A New Food
The potato probably arrived in Ireland by accident.(1) In 1588, a great fleet of ships, sent out by Spain to conquer England, was defeated by the British navy. Some of the retreating Spanish Armada tried to get home by sailing around the northern tip of Scotland, but were damaged by storms. Some of these ships were wrecked along the Irish coast. The crews were killed or captured by the Irish, who took what they found on board. This booty probably included potatoes, which Spanish explorers had brought back from the New World. Once their initial suspicions (such as "Is this plant poisonous?") were overcome, Irish farmers planted this new crop along the Irish coast, where it grew very well. Soon the Irish of all ranks were eating potatoes, and it became the preferred food of the common man.
The potato arrived in an hour of need in Irish history. In the twelfth century, Pope Adrian IV, the only English pope, gave control of Ireland to King Henry II of England. In the sixteenth century Irish revolts against English rule were brutally crushed by the armies of Queen Elizabeth I. In this long war, casualties were high and the homes of wealthy and poor alike were destroyed. The countryside, with its grain crops and cattle, was ruined. Just as that terrible war ended, the potato reached the hands of hungry Irish peasants.
The potato has many advantages as a food crop. First, it is a high-yield crop: potatoes produce more pounds of food per acre than any other crop. A single acre of land produced enough potatoes to supply an Irish family with ten pounds of potatoes a day for a whole year (enough to keep six people pretty well fed).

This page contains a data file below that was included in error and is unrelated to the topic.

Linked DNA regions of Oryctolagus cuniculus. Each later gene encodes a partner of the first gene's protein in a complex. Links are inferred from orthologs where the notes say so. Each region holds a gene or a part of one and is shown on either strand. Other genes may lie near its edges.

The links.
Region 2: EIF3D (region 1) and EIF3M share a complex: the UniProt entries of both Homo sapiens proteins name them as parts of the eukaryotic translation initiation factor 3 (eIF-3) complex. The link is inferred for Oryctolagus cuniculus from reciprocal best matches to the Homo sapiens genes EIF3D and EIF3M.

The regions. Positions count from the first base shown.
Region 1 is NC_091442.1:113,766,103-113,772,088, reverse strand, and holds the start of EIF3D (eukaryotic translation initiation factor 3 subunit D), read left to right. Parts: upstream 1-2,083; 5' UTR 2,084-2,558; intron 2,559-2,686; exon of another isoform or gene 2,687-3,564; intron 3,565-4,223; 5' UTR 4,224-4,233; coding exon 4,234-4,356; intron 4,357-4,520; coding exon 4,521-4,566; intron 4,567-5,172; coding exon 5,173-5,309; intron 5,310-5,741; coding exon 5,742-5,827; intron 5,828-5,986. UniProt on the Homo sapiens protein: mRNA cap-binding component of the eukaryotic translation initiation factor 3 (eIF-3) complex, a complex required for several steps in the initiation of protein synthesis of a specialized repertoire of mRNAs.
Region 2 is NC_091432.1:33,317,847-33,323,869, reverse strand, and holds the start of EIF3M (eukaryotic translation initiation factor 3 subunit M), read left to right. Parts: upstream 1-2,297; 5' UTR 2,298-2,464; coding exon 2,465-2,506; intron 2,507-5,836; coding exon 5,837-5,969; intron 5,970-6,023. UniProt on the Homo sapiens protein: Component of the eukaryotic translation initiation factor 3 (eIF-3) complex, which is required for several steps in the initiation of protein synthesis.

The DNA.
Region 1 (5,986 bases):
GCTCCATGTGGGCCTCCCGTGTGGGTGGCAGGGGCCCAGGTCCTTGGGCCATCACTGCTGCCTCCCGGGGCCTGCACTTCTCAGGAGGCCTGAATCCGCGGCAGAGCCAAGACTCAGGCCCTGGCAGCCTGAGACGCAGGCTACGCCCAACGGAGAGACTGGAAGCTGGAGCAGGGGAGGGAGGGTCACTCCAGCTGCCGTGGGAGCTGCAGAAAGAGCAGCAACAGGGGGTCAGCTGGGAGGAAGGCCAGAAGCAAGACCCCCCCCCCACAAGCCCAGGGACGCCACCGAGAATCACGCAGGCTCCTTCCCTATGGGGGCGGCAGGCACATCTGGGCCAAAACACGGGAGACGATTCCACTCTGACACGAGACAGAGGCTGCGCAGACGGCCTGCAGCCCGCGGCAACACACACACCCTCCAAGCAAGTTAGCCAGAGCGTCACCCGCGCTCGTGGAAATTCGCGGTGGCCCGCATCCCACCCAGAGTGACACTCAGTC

Second, potatoes are easy to plant and easier to harvest than a grain crop. To plant a yard with potatoes, all a poor farmer needs are a spade and a few potatoes from last year's crop: he cuts the potatoes into chunks, with a bud (or "eye") on each chunk, and places them in the soil. In about four months, if the weather is moderate, each eye will grow into a potato plant, with a big cluster of potatoes hanging on the roots. Grains have to be cut and threshed. Potato trenches can be dug on a hillside, where no plow could go. Drain some land at the edge of a bog, or clear some rocky soil, and potatoes can even be planted there.
Third, potatoes are easy to prepare for eating. Grains, like wheat or corn, usually have to be hulled and milled before they can be digested by humans. One can simply boil potatoes in an iron pot over an open fireplace. Potatoes can be used as animal feed: cows, pigs, and cattle can eat small or damaged produce. Also, the potato happens to be a very nutritious food. It is mostly water and carbohydrates (children need carbohydrates like starch and sugar for energy and for their growing bodies), but it also provides important vitamins and minerals. For example, one potato contains 50% of the U.S. recommended daily allowance of vitamin C.
On the other hand, the potato as a crop has a few disadvantages. First, the advantages themselves created a problem, because peasants came to rely on the potato exclusively. If there was a failure of the potato crop, there was no other food to fall back on. For example, flood or late frost had destroyed potato crops, leading to smaller famines in Ireland before 1846. To be fair, it should be said that reliance on a single crop for survival was not unique to the Irish. In other cultures and climates, people have grown and depended on one crop for survival; for example Russians grew mostly wheat, Asian peoples grew rice, and several South American cultures depended on maize.
Second, before the invention of refrigerators, there was no good way to store potatoes for periods of more than a few months (unlike grain, which can be stored in dry rooms or silos for years). Peasants would dig a pit, fill it with potatoes, and cover them with moss or leaves as protection from frost and rain, but the potatoes were still vulnerable to mold. …